Bonds: Reduction in bond rates continues
The Ministry of Finance continued to reduce interest rates on UAH bonds. This trend started in June, and last week, it accelerated following NBU’s cut of the key policy rate.
At the first primary auction in July, the MoF borrowed only UAH3bn while decreasing interest rates on local-currency bonds. The Ministry reduced cut-off interest rates for all offered maturities of ordinary and military bills by 50bp to 17.8% and 18.35%, respectively, and for "reserve" notes by 25bp to 19.5%. See details in the auction review.
The MoF sold ordinary and military bills with similar maturities at 18.5% and 19.5% until the end of May 2023 and "reserve" bonds due in 2026 at 19.75% until the end of July.
In the secondary market, investor activity remains low. During the week, 7,634 deals with UAH government bonds were concluded for UAH3.5bn, which is 5% less than the previous week and almost twice less than the average weekly trading volume YTD. Ordinary bills due in February 2025 (UAH475m) and "reserve" notes due in August 2025 (UAH693m) were traded the most.
ICU view: The MoF began to selectively lower interest rates on UAH bonds at the beginning of June as the market started to expect an imminent first cut in the key policy rate that the NBU eventually delivered in late July. The absence of large redemptions last week was the main reason for investor’s low activity in the primary market. However, this did not prevent the MoF from rejecting almost a third of the demand and setting new, significantly lower rates for UAH bonds. The lack of large redemptions also affected activity in the secondary market. We do not expect high investor activity until August 23, when the nearest significant redemption of UAH bonds is scheduled. At the same time, the MoF can again use a wide range of interest rates bid for the auction to further reduce cut-off rates in anticipation of further cuts in the key policy rate in September.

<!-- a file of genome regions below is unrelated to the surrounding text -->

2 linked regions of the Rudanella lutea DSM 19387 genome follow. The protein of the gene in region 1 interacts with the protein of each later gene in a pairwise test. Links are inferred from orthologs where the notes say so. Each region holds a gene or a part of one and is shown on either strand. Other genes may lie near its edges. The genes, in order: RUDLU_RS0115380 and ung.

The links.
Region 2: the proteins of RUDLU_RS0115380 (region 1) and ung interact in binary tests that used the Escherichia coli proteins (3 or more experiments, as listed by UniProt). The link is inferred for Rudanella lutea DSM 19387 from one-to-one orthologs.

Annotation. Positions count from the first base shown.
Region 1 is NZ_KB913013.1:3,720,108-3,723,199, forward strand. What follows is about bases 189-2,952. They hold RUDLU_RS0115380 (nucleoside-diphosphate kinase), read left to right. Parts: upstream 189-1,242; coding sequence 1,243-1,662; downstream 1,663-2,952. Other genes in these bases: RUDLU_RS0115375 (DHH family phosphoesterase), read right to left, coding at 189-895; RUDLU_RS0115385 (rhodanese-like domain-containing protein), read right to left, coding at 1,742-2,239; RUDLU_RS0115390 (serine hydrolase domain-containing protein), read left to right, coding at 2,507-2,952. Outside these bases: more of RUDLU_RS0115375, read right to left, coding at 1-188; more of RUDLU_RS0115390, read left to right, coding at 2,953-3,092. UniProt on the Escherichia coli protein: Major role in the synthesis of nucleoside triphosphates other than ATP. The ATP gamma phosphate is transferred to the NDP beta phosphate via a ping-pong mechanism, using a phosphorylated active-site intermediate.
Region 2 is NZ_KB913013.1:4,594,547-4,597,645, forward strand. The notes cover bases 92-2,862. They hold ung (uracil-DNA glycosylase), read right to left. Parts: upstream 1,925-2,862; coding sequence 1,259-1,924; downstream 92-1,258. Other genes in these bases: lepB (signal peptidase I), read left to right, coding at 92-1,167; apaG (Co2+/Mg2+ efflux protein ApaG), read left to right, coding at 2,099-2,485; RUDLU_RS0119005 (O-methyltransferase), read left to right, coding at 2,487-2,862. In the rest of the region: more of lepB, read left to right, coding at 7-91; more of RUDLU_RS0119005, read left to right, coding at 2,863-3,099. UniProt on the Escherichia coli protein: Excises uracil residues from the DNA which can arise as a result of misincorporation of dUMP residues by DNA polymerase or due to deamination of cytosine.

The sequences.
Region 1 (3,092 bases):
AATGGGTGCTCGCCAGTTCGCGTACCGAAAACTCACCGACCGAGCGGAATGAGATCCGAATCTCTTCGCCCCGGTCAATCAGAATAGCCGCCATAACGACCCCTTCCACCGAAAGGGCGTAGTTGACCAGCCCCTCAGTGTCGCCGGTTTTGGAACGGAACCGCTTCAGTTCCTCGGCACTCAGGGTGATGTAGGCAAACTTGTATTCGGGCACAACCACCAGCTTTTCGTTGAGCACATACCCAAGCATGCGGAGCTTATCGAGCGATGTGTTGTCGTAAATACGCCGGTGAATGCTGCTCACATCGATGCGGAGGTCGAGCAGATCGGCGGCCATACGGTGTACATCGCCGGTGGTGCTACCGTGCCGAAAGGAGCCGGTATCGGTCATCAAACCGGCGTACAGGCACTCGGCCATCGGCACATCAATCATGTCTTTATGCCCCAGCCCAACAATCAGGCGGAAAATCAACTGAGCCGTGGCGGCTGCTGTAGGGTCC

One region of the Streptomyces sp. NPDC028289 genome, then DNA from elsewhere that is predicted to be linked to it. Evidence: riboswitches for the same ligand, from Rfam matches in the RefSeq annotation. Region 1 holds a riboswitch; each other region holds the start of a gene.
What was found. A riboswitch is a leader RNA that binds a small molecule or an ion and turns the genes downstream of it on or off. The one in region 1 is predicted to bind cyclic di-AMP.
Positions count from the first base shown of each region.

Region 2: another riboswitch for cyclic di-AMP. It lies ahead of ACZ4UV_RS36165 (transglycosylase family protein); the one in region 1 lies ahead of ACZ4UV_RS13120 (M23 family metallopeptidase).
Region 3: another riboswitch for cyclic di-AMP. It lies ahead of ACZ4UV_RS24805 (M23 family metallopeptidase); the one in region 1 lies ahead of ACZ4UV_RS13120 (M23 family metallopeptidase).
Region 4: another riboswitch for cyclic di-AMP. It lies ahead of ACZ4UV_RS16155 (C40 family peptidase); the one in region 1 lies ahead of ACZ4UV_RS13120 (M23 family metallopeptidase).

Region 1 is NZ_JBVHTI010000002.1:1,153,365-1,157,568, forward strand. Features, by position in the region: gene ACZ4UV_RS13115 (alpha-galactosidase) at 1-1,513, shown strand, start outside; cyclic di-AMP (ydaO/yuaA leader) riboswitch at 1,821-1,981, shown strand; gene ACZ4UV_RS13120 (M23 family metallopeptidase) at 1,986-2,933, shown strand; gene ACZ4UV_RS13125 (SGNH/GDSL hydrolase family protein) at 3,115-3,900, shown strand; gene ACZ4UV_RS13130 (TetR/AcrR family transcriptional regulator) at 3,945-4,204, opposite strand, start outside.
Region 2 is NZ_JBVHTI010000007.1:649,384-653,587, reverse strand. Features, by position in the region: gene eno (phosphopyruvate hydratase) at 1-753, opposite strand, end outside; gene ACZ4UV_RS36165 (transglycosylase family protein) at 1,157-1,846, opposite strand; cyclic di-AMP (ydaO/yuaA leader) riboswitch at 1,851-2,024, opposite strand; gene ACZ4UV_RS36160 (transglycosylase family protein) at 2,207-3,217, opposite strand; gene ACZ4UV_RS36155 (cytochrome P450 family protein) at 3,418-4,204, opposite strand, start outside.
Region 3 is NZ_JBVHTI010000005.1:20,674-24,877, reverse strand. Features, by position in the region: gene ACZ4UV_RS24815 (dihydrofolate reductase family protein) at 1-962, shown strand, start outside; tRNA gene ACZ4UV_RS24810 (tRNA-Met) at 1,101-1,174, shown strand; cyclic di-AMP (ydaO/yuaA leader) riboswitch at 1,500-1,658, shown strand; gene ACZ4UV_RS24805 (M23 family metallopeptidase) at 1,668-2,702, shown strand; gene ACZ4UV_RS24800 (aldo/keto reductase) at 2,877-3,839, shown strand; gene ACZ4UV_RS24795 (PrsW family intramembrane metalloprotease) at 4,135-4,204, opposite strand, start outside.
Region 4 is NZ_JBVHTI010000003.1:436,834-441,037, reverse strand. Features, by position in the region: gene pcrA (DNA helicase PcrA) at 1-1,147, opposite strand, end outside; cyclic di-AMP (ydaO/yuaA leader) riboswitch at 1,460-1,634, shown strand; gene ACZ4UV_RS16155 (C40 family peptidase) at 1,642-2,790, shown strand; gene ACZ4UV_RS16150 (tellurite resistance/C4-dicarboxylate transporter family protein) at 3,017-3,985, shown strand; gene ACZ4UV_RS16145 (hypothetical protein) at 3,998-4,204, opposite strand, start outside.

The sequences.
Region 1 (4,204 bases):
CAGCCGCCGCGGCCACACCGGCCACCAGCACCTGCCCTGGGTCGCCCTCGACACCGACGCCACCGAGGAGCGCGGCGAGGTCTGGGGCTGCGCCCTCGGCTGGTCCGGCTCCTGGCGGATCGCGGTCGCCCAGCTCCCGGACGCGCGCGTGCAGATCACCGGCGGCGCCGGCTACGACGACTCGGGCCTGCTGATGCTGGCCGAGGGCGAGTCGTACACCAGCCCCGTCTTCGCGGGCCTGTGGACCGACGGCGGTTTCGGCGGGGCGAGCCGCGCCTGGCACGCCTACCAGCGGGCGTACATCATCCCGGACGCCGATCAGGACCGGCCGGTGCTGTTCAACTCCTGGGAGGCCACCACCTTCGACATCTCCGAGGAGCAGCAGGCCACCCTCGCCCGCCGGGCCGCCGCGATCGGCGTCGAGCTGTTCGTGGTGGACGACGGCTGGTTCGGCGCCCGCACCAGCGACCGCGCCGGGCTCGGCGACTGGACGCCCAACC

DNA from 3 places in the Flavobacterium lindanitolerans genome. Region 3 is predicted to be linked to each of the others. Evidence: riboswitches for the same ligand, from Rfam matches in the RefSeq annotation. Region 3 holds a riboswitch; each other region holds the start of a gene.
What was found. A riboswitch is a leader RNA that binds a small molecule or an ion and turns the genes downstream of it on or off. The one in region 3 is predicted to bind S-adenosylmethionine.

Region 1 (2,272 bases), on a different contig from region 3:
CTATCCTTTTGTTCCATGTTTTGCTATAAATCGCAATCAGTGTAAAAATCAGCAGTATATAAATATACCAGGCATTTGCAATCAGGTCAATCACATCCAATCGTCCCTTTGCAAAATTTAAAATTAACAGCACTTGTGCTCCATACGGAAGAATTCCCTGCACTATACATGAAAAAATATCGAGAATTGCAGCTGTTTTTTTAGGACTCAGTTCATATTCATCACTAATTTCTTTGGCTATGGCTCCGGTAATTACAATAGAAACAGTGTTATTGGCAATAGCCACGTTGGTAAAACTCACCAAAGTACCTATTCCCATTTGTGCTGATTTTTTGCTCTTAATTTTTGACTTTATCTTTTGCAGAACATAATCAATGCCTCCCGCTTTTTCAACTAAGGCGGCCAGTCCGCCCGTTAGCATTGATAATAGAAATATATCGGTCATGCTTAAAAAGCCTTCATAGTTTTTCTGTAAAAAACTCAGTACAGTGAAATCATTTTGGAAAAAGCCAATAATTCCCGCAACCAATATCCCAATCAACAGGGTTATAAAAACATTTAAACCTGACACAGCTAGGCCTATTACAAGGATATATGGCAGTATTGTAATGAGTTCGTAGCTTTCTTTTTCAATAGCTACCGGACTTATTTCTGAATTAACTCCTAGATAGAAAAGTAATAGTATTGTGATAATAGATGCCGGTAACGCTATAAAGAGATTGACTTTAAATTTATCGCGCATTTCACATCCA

Last week, Ukrainian Eurobonds fell in price, reflecting the global trend towards emerging markets.
Ukrainian Eurobond prices over the past week declined by an average of almost 7% to 27-32 cents per dollar, with the widening of the price range for instruments with different maturities from 6.2% to 8%. The price of VRIs declined by almost 5% to 47 cents per dollar of notional value. The EMBI index slid by 1.5%.
ICU view: The temporary positive effect of the new NBU macro forecasts has run out, and with the release of negative news about grain exports, Ukrainian Eurobond prices declined most of last week. The decline broadly followed the trend of the EMBI index, but with increased amplitude. The price range remains narrow in anticipation of the debt restructuring announced for next year.
After a sharp weakening at the end of July, the hryvnia cash exchange rate strengthened last week, and the buy/sell balance in retail market improved.